Repentance of Peter verses Judas

(John Van der Werff) #1

In Matthew 26 and 27 Matthew appears to describe both Judas and Peter as repenting. Is this a misunderstanding on my part and if so what is the difference?

(Jimmy Sellers) #2

From what I am reading it sounds like there was no repentance evident in the text. Judas was convicted of his action and the text says he regretted what he had done. I think it is possible to be convicted of wrong doing without a need to repent. In other words being caught and regretting an action are not the same thing as biblical repentance.
In Peter’s case I believe that the roosters sermon brought him to conviction and repentance. In John 21:15 he is restored.
Hope this helps.

(SeanO) #3

@JohnV It appears the word used for ‘repent’ in describing Judas is not the same Greek word generally used for repentance. In Judas’ case, the word implies that he was sorry for what he had done - he regretted it because of the massive guilt it caused him. But he did not truly repent and turn to God.

Matthew 27:3-5 - Now when Judas, who had betrayed him, saw that Jesus had been condemned, he regretted what he had done and returned the thirty silver coins to the chief priests and the elders, 4 saying, “I have sinned by betraying innocent blood!” But they said, “What is that to us? You take care of it yourself!” 5 So Judas threw the silver coins into the temple and left. Then he went out and hanged himself.

Judas’s remorse was not repentance of sin, as the King James version suggests. Matthew did not use metanoeo, which means a genuine change of mind and will, but metamelomai, which merely connotes regret or sorrow. He did not experience spiritual penitence but only emotional remorse . Although he would not repent of his sin, he could not escape the reality of his guilt. Genuine sorrow for sin (metamelomai) can be prompted by God in order to produce repentance (metanoeo), as Paul declares in 2 Corinthians 7:10. But Judas’s remorse was not prompted by God to lead to repentance but only to guilt and despair.

μετάνοια, μετανοίας, ἡ (μετανοέω), a change of mind: as it appears in one who repents of a purpose he has formed or of something he has done, Hebrews 12:17 on which see εὑρίσκω, 3 ((Thucydides 3, 36, 3); Polybius 4, 66, 7; Plutarch, Peric c. 10; mor., p. 26 a.; τῆς ἀδελφοκτονιας μετάνοια, Josephus, Antiquities 13, 11, 3); especially the change of mind of those who have begun to abhor their errors and misdeeds, and have determined to enter upon a better course of life, so that it embraces both a recognition of sin and sorrow for it and hearty amendment, the tokens and effects of which are good deeds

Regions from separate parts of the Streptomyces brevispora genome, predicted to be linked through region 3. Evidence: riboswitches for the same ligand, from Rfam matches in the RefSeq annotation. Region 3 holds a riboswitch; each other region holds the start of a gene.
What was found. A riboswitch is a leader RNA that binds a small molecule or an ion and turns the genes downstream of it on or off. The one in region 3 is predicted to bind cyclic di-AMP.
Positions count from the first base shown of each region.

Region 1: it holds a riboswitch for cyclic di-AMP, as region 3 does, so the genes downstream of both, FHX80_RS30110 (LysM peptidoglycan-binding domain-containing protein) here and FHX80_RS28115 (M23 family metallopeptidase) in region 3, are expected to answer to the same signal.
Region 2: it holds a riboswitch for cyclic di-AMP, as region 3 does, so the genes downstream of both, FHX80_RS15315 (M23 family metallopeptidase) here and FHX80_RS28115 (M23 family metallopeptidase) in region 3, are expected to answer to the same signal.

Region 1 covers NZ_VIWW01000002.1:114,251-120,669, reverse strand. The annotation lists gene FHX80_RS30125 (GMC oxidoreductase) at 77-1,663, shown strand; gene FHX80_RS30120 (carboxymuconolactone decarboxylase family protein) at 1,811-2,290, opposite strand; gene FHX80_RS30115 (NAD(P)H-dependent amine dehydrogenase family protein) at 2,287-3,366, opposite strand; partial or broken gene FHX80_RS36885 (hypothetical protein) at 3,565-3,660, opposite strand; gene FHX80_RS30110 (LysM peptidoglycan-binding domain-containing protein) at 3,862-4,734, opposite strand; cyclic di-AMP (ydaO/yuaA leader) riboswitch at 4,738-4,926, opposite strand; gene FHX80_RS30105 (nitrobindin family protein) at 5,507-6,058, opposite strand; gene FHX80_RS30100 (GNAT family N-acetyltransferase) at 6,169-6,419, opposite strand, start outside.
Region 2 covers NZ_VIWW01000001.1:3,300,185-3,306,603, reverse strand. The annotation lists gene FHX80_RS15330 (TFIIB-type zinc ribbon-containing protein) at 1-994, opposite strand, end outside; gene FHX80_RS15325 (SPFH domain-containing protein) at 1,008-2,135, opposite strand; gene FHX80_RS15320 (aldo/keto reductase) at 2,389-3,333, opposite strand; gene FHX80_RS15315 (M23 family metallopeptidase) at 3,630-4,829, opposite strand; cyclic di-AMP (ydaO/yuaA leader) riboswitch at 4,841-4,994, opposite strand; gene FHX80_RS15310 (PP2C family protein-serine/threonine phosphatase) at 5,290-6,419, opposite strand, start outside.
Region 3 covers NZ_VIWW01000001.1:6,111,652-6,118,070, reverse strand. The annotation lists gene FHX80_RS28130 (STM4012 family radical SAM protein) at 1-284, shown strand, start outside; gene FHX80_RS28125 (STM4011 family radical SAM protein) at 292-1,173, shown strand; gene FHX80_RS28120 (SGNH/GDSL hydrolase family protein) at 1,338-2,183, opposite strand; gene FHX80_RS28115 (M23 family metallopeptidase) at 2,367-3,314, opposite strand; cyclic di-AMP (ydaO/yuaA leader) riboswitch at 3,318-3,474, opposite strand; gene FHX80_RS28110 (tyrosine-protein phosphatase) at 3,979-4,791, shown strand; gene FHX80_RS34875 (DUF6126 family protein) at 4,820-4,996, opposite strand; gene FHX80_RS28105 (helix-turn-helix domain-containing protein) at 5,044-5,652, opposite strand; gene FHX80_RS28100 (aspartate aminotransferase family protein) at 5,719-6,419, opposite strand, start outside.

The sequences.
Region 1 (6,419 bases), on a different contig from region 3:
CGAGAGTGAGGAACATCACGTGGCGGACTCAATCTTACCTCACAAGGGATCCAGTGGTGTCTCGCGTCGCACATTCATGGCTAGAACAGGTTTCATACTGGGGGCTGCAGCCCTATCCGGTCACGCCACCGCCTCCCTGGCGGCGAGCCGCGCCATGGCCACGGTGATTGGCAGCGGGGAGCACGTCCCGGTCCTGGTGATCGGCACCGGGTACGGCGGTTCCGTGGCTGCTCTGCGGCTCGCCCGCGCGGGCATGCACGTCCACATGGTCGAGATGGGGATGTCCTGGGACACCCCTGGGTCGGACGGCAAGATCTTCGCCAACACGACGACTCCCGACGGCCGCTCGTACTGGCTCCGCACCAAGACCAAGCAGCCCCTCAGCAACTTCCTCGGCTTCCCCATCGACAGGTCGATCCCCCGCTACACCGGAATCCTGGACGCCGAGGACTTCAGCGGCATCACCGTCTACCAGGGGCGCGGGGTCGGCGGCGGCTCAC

μεταμέλομαι; imperfect μετεμελόμην; passive, 1 aorist μετεμελήθην; 1 future μεταμεληθήσομαι; (from μέλομαι, middle of μέλω); from Thucydides down; the Sept. for נִחַם; a deponent passive; properly, it is a care to one afterward (see μετά, III. 2), i. e. it repents one; to repent oneself (in R. V. uniformly with this reflexive rendering (except 2 Corinthians 7:8, where regret)): Matthew 21:29, 32; Matthew 27:3; 2 Corinthians 7:8; Hebrews 7:21 from Psalm 109:4 (Ps. 110:4).

(Stephen Wuest) #4

The language describing Judas’ change of mind, is not very common in the New Testament. And the focus is on wishing that something could be undone, or regretting that something happened. Peter is described as going out and weeping bitterly. I don’t think that any of this language necessarily indicates repentance.

Judas says, “I have sinned – I have handed over an innocent man.” But acknowledging one’s sin, is not the same as repenting of it, and asking God for forgiveness. By the time we see Jesus after the resurrection, at the Lake of Galilee, Peter has clearly repented of his denial.

(John Van der Werff) #5

Ahh. Thanks for clarification. Blessings to all of you.